12 Year-End Tax Saving Tips

12 Year-End Tax Saving Tips

By Michael Maiorano, CFP®, CPA/PFS

As we again approach year-end, don’t forget about these 12 tax planning strategies:

  1. Contribute to a health saving account (HSA).
  2. Pay for first quarter 2018 college/qualified higher education expenses now in 2017.
  3. Plan to buy a car, boat or another big item? Purchase it in 2017 to get the sales tax deduction.
  4. Donate a year-end gift to a charitable organization of your choice.
  5. Take your required minimum distribution (RMD), if you are age 70½.
  6. Use some or all of your RMD to make a charitable gift.
  7. True-up your estimated tax payments. Due to the additional 0.9% Medicare Tax and/or the 3.8% surtax on unearned income, some taxpayers may face underpayment penalties.
  8. Resolve underpayment of your estimated taxes, if you are eligible, by taking a rollover distribution from your retirement plan.
  9. Utilize tax loss harvesting to lock down capital losses. You can do this by selling the shares of one position and buying shares in a similar position to maintain your market exposure, or selling the original position then buying back the same position at least 31 days later.
  10. Deduct your medical expenses in the year that you paid for them. This strategy would be especially beneficial if Congress eliminates such deductions beginning in 2018.
  11. Take advantage of tax-free gains. You may exclude all (or, in some cases, part) of the realized gain on the disposition of qualified small business stock (QSBS) held for more than five years.
  12. Find out if you are entitled to special tax relief, such as relaxed casualty loss rules and eased access to your retirement funds, due to the impact of Hurricane Harvey, Irma, or Maria. Plus, qualifying charitable contributions related to Hurricane Harvey, Irma, or Maria disaster relief aren’t subject to the usual charitable deduction limitations.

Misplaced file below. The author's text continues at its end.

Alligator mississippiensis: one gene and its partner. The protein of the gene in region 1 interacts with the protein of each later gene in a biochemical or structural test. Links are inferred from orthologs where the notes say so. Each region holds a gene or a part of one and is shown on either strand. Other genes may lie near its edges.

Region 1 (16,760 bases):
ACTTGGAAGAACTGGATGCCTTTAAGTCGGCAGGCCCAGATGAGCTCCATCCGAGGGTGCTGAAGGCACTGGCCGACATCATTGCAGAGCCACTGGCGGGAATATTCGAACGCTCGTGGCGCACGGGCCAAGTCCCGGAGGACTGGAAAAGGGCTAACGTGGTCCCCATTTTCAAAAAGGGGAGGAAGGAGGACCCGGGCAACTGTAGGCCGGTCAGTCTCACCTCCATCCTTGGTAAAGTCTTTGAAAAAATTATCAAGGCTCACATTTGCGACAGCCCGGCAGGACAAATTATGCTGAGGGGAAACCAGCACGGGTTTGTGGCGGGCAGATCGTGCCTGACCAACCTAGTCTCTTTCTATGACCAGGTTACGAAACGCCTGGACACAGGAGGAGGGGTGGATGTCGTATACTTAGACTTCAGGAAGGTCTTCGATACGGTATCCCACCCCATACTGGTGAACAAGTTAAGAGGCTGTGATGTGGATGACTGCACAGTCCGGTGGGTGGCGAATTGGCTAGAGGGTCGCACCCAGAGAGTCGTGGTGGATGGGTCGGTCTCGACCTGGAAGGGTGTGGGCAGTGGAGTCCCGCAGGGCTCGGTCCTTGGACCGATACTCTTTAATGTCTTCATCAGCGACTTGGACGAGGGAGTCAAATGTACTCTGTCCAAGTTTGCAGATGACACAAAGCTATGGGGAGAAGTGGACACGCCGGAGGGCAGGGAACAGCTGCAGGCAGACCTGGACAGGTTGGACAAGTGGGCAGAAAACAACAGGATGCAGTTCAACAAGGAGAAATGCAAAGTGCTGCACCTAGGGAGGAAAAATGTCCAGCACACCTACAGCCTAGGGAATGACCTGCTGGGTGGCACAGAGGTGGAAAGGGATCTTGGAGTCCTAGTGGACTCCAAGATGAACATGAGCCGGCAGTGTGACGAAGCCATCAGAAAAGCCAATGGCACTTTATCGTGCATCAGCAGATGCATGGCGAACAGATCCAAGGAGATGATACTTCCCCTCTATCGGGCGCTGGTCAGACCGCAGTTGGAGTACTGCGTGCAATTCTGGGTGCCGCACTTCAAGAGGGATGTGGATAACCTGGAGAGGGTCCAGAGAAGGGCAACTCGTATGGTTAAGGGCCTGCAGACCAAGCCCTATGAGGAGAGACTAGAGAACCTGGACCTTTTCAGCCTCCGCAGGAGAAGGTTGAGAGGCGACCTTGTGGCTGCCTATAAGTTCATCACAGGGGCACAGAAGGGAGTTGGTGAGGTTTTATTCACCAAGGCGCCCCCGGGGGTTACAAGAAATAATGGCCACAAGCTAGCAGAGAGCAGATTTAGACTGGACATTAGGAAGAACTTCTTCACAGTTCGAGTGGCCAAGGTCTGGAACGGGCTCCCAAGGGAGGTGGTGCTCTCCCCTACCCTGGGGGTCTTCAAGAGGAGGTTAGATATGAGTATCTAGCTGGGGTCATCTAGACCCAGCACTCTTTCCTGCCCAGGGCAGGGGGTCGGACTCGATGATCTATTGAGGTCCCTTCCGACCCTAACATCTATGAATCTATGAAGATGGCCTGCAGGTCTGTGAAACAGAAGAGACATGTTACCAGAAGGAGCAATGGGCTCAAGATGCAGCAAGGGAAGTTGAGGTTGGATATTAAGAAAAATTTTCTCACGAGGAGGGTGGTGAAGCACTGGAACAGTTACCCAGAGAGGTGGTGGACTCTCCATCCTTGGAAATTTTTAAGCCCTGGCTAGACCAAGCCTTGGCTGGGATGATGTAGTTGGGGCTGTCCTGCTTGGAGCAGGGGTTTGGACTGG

Talk to your CPA or financial advisor to identify which of these tax planning strategies work best for you.

Finally, if you have any questions about this post or any other tax-related concerns, please don’t hesitate to contact Michael Maiorano at mmaiorano@truewealth.com or 404.487.0505.

Reference: © 2017 Thomson Reuters/Tax & Accounting. All Rights Reserved.

© 2017 TrueWealth, LLC (TW). All rights reserved. Any use of information contained in this blog post, including reproduction, modification, distribution or republication, without the prior written consent of TrueWealth, is strictly prohibited. We have taken all reasonable care and precaution to ensure that the information is fair and accurate, or has been compiled from sources believed to be reliable. Nevertheless, we do not make any representations or warranty, express or implied, as to the accuracy, completeness, or fitness for any purpose or use of the information. The information may not in all cases be current and it is subject to continuous change. Accordingly, you should not rely on any of the information as authoritative or a substitute for the exercise of  your  own skill  and  judgment  in  making  any  investment  or  other  decision.  Any references to rates of return are for illustrative purposes only and should not be construed as an estimate or guarantee of future performance. We shall not be liable for any direct, indirect, or consequential loss arising from any use of or reliance on the information from this brochure. The recommendations developed by TrueWealth are  based  upon the  professional  judgment  of TrueWealth and  its  individual  advisory  affiliates  and  neither TrueWealth nor  its  affiliates  can guarantee the results of any of their recommendations. Clients at all times may elect unilaterally to follow or ignore completely, or in part, any information, recommendation, or advice given by TrueWealth and its affiliates.